Structuring the Franchise Relationship


In the first of our two articles, we presented an overview of federal and state disclosure laws regulating the offer and sale of franchises. In the second article, we examined the risks in business relationships that the parties initially did not intend to be treated as a franchise, but upon reflection, are recast as franchise relationships, which we called hidden or accidental franchises. These hidden franchises are posited to exist by a dissatisfied party usually upon expiration or termination of the relationship in order to obtain a legal advantage granted by the law to franchisees. Today, we will discuss the basic considerations of structuring a franchise offering or relationship based on a desired growth model. These articles are intended to provide an overview to the practitioner who does not regularly practice franchise law or is unfamiliar with regulations concerning the offering, sale and franchise relationships in the states at issue. Should specific issues arise relating to franchise law, we strongly urge our readers who do not concentrate their practices in franchiser law to seek out competent co-counsel familiar with the crazy quilt of state regulation which may affect the structuring of these franchise offerings.

Generally, a unit franchise agreement authorizes a franchisee to operate an individual, single geographic location for the point of distribution of the franchisor's goods or services. The unit franchise agreement may limit the distribution activities from that location by identifying the channels of commerce where the distribution may be advertised or may occur. The location may define the point of distribution as being limited to real estate and may prohibit offerings of the franchisor's products or services over the internet. An individual or unit franchise grants a franchisee the right to develop and operate one outlet within a defined territory, which may be limited to the four walls of the address of the franchisee's building.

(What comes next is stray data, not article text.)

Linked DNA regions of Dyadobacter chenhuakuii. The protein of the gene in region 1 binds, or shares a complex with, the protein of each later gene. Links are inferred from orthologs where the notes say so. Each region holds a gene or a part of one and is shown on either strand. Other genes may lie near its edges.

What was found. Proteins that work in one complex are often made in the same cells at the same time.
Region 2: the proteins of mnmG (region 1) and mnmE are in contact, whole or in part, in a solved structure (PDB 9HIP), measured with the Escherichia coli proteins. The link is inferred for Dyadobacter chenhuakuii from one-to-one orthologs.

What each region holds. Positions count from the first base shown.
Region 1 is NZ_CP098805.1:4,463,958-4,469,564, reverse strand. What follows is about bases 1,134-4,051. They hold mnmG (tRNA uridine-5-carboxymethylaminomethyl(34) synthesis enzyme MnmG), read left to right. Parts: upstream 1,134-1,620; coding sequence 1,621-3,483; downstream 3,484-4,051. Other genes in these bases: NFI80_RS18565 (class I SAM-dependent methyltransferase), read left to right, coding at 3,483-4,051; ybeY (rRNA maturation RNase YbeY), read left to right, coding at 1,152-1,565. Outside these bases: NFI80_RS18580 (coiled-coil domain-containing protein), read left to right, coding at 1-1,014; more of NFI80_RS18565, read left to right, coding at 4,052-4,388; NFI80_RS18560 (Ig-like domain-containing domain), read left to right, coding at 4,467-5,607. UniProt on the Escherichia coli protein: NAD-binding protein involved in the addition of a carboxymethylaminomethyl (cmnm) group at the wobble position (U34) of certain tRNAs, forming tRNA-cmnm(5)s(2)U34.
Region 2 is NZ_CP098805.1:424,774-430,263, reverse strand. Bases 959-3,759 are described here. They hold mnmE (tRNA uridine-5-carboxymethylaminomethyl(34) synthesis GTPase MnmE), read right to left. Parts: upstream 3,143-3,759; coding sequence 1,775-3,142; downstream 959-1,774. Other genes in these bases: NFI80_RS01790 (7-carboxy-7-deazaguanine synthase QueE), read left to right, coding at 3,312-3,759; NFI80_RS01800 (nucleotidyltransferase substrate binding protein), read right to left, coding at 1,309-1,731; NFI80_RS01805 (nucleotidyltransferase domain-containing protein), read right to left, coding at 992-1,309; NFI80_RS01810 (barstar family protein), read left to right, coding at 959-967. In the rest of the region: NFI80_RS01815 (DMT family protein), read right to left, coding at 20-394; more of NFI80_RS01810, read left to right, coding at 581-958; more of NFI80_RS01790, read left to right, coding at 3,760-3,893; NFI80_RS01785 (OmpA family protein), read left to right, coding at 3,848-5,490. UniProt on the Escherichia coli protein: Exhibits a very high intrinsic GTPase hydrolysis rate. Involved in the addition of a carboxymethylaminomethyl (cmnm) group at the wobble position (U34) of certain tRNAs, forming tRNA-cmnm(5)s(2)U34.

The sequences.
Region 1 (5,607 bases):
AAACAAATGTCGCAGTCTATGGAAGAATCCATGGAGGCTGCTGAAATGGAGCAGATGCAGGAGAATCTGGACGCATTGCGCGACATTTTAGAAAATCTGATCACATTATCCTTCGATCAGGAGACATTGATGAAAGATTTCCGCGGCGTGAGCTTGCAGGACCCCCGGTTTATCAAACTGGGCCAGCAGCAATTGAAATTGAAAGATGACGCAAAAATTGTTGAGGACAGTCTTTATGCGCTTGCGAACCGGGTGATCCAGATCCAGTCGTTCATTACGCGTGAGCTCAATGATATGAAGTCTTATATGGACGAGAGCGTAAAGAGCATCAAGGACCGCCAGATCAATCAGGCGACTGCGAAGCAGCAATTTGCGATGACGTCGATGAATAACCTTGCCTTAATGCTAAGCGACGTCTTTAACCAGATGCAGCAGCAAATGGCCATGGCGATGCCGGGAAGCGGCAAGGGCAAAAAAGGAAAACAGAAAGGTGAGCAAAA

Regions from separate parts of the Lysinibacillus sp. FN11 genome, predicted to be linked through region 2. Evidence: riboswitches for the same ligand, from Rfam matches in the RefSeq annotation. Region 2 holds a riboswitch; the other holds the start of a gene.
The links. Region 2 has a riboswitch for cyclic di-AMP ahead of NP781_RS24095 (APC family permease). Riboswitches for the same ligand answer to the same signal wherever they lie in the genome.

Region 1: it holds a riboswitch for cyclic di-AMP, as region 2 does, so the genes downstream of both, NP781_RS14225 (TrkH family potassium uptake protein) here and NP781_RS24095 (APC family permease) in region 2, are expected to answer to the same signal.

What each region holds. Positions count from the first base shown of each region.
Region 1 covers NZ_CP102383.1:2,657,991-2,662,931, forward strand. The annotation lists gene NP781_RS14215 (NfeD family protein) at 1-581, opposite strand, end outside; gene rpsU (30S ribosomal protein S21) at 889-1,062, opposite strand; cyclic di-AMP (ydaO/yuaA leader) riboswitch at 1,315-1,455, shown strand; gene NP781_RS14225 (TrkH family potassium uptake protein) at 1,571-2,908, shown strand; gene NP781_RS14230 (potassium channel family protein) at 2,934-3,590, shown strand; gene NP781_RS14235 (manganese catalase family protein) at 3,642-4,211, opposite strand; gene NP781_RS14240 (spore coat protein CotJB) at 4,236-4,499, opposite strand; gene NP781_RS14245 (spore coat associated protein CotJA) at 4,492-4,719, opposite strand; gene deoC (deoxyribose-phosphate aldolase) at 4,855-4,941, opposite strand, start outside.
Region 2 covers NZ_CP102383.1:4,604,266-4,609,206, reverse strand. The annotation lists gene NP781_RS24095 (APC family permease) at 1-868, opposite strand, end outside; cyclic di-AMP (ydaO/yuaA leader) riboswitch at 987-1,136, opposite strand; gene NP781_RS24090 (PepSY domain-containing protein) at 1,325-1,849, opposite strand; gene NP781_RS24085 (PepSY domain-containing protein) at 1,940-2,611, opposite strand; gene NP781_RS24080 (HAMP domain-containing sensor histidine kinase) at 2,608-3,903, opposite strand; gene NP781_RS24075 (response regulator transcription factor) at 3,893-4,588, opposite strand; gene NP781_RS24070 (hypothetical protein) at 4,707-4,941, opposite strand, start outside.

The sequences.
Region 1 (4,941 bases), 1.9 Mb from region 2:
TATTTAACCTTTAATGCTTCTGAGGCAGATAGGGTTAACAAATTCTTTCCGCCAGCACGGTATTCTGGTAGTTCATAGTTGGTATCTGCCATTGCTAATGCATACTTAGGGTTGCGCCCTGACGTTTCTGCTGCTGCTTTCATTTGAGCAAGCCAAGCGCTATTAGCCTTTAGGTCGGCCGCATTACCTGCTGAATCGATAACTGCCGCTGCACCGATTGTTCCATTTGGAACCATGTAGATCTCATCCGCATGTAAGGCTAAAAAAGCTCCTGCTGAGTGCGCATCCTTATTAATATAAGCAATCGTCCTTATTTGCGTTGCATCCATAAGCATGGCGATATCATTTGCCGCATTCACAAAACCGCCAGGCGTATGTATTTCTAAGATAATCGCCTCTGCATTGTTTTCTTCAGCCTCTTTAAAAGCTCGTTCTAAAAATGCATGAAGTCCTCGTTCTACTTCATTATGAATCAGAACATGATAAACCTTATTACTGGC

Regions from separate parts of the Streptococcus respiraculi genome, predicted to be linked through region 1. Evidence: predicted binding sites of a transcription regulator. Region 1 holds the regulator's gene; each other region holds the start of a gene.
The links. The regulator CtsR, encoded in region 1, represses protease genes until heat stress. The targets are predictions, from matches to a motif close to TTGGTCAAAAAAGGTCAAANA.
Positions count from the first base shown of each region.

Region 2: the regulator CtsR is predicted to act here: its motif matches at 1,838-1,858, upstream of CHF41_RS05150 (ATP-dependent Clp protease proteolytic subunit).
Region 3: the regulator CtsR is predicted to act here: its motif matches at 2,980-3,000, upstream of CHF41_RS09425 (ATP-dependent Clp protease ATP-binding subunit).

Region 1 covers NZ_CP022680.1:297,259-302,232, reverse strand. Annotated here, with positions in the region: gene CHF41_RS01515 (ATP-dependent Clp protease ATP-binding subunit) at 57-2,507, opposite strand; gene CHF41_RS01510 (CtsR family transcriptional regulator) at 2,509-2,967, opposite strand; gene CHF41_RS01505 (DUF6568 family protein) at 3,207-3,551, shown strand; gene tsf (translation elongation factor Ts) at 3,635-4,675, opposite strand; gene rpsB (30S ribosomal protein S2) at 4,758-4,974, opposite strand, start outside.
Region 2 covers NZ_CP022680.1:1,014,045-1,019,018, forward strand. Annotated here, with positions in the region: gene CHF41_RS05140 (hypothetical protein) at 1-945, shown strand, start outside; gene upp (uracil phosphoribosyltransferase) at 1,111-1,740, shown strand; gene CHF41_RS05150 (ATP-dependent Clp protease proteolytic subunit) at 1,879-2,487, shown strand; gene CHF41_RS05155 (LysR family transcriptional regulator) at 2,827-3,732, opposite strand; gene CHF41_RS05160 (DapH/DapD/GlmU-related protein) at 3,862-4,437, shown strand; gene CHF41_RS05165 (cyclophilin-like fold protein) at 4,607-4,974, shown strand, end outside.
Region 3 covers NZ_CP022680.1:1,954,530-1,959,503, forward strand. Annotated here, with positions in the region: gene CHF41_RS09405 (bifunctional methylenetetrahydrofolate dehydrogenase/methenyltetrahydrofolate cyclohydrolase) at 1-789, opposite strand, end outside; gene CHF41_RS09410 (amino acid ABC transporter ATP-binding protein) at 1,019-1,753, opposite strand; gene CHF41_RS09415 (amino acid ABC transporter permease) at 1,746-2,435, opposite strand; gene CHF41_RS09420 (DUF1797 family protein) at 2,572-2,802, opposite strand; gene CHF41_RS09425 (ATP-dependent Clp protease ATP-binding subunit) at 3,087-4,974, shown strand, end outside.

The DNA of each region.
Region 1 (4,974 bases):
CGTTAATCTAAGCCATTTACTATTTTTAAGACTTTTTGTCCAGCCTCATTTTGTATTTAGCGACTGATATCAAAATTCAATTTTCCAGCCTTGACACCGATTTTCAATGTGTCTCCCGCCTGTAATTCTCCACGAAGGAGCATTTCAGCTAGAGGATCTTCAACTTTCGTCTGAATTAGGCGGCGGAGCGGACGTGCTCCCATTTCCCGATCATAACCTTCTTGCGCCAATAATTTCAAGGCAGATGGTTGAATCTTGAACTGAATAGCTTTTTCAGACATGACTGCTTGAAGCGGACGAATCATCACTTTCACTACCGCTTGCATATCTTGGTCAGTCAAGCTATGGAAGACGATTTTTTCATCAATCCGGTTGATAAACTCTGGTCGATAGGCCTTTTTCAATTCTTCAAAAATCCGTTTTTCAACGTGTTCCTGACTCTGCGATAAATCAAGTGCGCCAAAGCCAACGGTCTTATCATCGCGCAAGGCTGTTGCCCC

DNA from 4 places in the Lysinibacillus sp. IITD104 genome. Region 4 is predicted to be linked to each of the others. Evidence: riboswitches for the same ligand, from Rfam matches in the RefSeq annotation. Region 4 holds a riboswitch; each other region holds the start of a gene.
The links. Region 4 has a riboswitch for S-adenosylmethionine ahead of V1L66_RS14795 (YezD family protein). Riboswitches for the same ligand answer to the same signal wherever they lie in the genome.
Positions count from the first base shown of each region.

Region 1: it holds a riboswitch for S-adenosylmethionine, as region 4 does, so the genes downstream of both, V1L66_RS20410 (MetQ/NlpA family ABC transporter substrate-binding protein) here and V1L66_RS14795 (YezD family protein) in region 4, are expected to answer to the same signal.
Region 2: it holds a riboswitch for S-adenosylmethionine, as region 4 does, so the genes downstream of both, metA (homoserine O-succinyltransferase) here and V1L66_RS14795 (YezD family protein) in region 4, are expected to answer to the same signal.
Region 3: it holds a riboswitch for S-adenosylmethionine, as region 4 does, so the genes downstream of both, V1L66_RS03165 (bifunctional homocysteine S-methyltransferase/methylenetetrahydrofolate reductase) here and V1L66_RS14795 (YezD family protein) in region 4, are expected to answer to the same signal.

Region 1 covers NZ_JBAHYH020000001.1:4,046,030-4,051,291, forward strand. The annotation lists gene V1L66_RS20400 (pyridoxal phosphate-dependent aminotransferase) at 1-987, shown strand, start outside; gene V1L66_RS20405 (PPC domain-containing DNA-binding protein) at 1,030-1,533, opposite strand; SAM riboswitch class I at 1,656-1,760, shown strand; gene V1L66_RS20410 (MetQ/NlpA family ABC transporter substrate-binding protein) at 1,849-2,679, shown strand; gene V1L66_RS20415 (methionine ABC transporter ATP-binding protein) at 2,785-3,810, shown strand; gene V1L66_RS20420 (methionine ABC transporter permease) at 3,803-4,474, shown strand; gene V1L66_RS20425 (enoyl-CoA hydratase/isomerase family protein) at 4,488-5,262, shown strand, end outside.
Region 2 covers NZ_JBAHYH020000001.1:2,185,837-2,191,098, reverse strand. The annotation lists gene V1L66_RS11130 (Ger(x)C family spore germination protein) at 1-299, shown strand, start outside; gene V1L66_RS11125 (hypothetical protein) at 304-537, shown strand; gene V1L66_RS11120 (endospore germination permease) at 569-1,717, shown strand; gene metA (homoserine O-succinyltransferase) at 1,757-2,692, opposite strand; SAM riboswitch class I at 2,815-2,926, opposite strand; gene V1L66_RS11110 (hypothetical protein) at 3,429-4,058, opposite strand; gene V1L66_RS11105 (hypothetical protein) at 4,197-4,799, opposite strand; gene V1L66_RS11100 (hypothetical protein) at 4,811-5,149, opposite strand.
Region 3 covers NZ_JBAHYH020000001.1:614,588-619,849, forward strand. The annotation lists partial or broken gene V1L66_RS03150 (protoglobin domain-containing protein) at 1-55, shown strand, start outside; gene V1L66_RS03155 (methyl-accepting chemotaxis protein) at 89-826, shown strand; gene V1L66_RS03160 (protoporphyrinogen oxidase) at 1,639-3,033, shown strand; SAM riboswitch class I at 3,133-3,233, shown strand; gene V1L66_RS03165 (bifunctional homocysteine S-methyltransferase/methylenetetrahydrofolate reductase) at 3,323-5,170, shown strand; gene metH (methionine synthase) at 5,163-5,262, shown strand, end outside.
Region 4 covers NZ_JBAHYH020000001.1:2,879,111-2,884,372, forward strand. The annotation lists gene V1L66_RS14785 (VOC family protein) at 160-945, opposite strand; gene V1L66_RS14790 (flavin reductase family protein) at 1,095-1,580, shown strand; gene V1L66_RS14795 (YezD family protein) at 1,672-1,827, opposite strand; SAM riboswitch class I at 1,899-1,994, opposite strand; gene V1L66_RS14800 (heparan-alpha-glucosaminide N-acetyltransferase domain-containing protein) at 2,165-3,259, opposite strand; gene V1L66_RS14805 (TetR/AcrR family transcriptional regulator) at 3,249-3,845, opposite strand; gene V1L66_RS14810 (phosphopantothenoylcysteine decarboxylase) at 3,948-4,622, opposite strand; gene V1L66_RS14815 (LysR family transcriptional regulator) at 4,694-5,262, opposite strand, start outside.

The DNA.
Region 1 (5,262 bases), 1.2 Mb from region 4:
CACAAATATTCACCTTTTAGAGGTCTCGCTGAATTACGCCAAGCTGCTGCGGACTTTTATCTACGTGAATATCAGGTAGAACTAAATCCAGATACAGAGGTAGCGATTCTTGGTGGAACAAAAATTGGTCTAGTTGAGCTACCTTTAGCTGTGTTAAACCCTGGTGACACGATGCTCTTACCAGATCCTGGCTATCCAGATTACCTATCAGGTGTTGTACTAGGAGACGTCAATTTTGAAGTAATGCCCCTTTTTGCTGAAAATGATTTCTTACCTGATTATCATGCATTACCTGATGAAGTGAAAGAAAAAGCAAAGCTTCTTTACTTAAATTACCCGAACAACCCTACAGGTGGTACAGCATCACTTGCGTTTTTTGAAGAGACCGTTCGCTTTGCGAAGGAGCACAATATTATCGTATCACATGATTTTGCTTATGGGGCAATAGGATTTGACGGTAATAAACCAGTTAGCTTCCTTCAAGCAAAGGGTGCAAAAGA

A unit franchise agreement does not typically address the possibility of a franchisee acquiring additional units. Expansion rights may be negotiated by a unit franchisee, but such rights are rarely contained in the unit franchise agreement. An individual or unit franchise is often offered in connection with service business franchises in which the franchisee's expertise is critical to the success of the business, or for businesses requiring a hands-on, owner-operator. The drawbacks of individual or unit franchises are their unsuitability for passive investors and that it represents a relatively slow method of growing a franchise system. Expansion rights are typically granted upon a showing that the unit franchisee has fully exploited its existing market and has demonstrated the ability to expand successfully.

Exclusive development agreements grant a unit franchisee an incentive to expand typically promises some measure of exclusivity in the market to be developed. This expansion is typically conditioned on the financial wherewithal of the franchisee, demonstrated success in the franchisee's existing markets and conditions exclusivity on demonstrated achievement towards the development plan. These exclusive agreements are merely options to hold the areas available for the franchisee to exercise a right of first refusal over the area to be developed and provide unit franchisees to concentrate the development of its locations.